Article by Naomi Webb
Are you one of the quarter of British adults with no savings? A recent study has found that one in four people do not have a financial nest egg for the future because of more pressing priorities – such as sky high monthly outgoings and substantial debt.
“Having a healthy savings account is something everybody dreams of, whether it’s money put aside for a rainy day, helping fund your child through university or money saved for comfortable retirement,” said Kris Brewster, head of products for Skipton Building Society, which commissioned the research. “These dreams cannot become a reality without taking time to save in the first place.”
Thankfully, it’s never too late to plan for your future. Here’s some advice on how to improve your financial situation and have enough money for retirement.
Planning for the future no matter your age
Even if you’ve reached your 40s or 50s with little to no pension savings, there’s still plenty of time to build a sound financial future.
After all, the Pensions Advisory Service has this reassuring advice: “If you’re young, and at the beginning of your career, you have many years ahead of you during which the money you save can grow through investments. If you’re older and think it’s too late, it’s good to know that you will also benefit from the tax-relief on your contributions and investment growth.”
The biggest questions you should ask yourself are how much money will you need to retire on and what do you need to put aside each month to reach that amount?
Consumer group Which? carried out a study that revealed retired couples need £18,000 a year on average to cover their household essentials. When you throw extras like holidays into the mix, a two-person household would require a joint income of £26,000 to live comfortably. This equates to a total retirement pot of £210,000, which doesn’t include a state pension.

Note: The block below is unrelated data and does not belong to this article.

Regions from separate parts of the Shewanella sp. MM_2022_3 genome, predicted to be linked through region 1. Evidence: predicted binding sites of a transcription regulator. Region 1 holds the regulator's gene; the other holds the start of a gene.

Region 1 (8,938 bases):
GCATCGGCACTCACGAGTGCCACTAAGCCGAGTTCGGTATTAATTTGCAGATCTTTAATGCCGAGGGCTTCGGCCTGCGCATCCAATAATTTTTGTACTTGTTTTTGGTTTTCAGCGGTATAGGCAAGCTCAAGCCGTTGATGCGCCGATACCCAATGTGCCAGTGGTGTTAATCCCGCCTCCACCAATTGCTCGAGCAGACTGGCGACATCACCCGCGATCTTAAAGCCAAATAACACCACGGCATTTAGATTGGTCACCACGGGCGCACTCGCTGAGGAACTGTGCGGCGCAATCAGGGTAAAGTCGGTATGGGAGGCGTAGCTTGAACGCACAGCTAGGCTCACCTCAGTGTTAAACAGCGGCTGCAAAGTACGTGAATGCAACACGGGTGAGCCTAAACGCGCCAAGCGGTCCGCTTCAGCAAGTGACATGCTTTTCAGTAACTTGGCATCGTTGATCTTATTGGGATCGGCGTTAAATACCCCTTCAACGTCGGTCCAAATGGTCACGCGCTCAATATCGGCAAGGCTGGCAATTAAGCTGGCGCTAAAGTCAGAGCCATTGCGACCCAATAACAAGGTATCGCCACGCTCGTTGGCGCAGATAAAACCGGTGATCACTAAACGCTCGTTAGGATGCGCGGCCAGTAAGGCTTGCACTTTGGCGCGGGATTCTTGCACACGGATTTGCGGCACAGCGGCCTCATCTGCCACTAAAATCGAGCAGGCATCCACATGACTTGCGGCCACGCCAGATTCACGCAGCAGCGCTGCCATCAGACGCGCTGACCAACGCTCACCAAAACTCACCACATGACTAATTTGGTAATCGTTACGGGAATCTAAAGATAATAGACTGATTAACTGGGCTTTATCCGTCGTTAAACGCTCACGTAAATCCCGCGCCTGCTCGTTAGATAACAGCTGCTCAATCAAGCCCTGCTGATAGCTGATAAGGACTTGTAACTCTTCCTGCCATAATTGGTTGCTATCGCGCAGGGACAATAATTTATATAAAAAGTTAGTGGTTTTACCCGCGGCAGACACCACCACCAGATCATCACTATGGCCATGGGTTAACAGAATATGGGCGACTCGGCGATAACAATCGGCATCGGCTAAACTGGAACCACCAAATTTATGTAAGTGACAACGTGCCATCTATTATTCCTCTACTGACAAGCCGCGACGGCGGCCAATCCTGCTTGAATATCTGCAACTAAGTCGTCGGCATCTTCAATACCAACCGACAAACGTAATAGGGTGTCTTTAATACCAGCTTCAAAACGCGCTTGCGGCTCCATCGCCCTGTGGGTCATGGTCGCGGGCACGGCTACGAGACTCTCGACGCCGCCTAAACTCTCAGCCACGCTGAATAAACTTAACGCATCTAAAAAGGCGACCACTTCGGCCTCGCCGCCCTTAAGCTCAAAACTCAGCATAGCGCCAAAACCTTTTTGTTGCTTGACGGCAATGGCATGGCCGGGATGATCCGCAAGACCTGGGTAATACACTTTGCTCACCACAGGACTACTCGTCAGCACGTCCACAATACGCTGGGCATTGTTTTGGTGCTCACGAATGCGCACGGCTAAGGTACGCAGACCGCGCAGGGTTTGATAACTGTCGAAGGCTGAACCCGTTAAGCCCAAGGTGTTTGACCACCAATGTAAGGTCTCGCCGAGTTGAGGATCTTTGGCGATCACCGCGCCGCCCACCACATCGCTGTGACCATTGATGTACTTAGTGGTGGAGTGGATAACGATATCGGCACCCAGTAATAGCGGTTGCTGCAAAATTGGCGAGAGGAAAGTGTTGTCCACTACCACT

Here’s how that breaks down according to a couple’s current age:
- 20-year-olds – £131 a month
- 30-year-olds – £198 a month
- 40-year-olds – £338 a month
- 50-year-olds – £633 a month
So, while the older you are, the tougher it can feel to start saving, there are plenty of ways to boost your retirement fund.
How to boost your retirement fund
- Work longer – Not an ideal option for many people, but if you are willing to work a bit longer, you’ll be able to save more and receive a higher state pension too.
- Sign up to a pension scheme – Make sure you’re enrolled in your employer’s pension scheme, as they are obliged by law to pay into it.
- Explore other income sources – For example, set-up a business doing something you love or rent out a spare room and earn up to £7,500 a year, tax-free.
- Alter your funeral plans – Rather than going down the traditional route, consider direct cremation funerals instead, which are much less expensive.
- Enlist the help of a specialist – If you’re still struggling to get your head around saving for the future, enlist the assistance of a pension specialist.